Jean Baptiste Lucien Bossoutrot, 1932. (Agence Meurisse)

Jean Baptiste Lucien Bossoutrot was born 16 May 1890, at Tulle, Corrèze, Nouvelle-Aquitane, République française. He was the son of Antonin Bossoutrot, an armurier (gunsmith), and Antoinette Nouailhac. He made his first airplane flight in 1910, while employed at a bank. His pilot license, No. 1856, was issued 1 April 1915 by the Aéro-Club de France. The following month, 19 May 1915, he became a pilot in the Aéronautique Militaire. In 1917, he bombed the iron ore mines at Briey, Meurethe-et-Moselle. While this source supplied iron ore to Germany, it also supplied France. Bossoutrot was placed under arrest by General Phillipe Pétain.

Bossoutrot was assigned as an acceptance test pilot at Avions Farman. He helped Henri Farman in the development of instrument panels for airplanes. He continued working for Farman after the War.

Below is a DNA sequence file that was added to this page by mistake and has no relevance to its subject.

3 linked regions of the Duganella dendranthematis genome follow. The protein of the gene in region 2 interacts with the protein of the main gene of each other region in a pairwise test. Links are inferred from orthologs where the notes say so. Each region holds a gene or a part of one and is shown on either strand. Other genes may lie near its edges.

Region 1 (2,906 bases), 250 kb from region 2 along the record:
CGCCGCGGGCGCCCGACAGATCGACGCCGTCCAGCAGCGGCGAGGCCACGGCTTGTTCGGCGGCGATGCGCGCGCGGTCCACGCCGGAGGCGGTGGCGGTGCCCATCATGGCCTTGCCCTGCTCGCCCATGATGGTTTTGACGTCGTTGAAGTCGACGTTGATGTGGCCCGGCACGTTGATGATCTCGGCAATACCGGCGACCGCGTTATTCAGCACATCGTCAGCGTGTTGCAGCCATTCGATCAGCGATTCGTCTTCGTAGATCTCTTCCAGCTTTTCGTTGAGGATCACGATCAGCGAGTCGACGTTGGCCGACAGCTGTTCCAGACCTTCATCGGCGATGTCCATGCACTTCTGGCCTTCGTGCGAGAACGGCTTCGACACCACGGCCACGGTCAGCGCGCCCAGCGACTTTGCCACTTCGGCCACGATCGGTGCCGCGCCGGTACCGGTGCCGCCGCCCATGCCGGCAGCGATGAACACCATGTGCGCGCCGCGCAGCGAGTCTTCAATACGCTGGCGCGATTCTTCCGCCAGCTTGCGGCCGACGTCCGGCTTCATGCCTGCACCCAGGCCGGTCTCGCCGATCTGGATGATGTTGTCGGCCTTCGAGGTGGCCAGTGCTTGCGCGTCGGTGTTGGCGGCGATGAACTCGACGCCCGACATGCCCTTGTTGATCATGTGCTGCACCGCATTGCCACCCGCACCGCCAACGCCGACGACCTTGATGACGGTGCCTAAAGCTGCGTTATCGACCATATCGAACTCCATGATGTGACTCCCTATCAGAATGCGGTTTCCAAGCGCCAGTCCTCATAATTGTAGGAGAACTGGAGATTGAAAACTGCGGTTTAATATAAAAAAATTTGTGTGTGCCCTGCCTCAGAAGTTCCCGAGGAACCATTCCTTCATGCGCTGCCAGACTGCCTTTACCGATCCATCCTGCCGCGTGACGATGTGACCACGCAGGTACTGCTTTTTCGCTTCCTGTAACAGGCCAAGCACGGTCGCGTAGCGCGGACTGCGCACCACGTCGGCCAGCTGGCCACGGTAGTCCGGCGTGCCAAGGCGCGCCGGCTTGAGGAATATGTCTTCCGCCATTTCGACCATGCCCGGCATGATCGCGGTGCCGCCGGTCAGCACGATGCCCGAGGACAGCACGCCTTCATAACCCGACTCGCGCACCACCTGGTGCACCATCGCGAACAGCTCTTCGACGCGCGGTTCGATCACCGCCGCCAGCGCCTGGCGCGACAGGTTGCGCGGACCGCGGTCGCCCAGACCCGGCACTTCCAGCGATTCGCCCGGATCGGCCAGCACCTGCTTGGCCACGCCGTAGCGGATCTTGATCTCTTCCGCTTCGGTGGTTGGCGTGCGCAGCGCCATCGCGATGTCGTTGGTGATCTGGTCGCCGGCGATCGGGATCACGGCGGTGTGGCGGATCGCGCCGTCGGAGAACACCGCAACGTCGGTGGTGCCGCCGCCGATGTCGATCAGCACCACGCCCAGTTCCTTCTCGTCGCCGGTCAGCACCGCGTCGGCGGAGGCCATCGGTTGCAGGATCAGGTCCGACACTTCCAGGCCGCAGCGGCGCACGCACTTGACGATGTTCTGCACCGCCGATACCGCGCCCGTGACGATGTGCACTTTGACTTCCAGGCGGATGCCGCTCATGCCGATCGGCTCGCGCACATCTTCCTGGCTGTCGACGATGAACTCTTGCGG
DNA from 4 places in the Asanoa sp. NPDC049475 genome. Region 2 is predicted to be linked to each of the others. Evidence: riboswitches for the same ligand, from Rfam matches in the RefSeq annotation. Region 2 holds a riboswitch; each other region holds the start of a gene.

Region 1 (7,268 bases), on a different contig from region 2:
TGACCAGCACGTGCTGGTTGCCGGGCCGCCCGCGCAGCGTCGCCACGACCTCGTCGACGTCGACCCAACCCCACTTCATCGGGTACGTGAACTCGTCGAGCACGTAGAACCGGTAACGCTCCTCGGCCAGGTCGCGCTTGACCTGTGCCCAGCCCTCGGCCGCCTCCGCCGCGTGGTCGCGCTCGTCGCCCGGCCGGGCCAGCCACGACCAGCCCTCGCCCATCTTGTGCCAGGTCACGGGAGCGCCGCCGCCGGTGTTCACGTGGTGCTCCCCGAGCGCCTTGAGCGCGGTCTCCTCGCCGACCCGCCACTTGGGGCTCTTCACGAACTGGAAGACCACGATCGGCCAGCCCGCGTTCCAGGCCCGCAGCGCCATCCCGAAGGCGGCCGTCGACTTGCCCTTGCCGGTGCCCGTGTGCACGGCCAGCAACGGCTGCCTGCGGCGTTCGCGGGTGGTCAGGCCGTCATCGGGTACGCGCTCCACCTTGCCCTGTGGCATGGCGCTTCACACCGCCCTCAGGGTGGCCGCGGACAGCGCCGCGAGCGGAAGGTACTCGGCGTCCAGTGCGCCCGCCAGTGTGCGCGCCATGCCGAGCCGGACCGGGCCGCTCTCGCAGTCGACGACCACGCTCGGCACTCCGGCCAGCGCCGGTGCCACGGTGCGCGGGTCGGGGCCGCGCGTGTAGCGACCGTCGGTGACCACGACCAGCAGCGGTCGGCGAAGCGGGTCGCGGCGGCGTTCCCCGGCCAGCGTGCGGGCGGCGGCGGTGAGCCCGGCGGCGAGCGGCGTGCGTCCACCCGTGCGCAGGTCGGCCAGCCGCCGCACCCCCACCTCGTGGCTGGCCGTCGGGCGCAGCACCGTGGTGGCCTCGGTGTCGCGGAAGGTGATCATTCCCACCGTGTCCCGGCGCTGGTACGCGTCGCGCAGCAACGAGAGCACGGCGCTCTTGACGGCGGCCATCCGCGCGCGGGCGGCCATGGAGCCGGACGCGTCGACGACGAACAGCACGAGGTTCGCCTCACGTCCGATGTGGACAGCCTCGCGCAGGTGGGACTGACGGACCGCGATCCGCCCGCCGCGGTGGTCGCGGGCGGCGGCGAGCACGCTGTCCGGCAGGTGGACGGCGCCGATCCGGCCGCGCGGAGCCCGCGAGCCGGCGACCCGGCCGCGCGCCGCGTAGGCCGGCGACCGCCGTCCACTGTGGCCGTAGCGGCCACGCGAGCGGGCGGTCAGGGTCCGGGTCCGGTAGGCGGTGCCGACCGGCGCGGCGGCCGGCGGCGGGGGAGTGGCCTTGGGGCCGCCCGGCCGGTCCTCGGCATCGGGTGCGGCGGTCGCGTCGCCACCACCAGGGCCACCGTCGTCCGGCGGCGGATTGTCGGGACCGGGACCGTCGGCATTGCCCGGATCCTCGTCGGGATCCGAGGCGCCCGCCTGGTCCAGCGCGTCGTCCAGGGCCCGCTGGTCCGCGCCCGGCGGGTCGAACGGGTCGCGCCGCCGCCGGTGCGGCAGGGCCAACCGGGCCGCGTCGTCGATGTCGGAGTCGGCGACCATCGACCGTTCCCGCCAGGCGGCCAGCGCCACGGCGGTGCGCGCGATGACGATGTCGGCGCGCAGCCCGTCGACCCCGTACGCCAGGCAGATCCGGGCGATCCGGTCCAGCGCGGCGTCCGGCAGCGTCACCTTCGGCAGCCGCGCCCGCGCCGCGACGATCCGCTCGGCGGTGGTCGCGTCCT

Bossoutrot served in the military for 7 years, 4 months. He was awarded the Croix de Guerre with three citations.

On 8 February 1919, Bossoutrot flew a Farman F.60 Goliath from Paris to London, carrying twelve passengers and an aircraft mechanic. This is believed to have been the first international commercial passenger flight. In August 1919, Bossoutrot flew an F.60 Goliath while pioneering the Paris-to-Dakar air route.

The journey was made in several stages. Bossoutrot, along with eight passengers, departed from Mogador on 15 August. A radio message was sent at 5:45 a.m., 16 August, requesting wind information at Dakar, but the airplane did not arrive. Because of a loss of one of its propellers, at 7:30 a.m., Bossoutrot made a forced landing on a beach approximately 115 miles (185 kilometers) north of St. Louis. There were no injures, but the airplane was damaged beyond repair.

One 13 November 1920, Jean Baptiste Lucien Bossoutrot was appointed Chevalier de la légion d’honneur.

On 23 August 1925 Bossoutrot was promoted to Officier de la Légion d’honneur.

When Air France was formed in 1933, Bossoutrot was its first captain.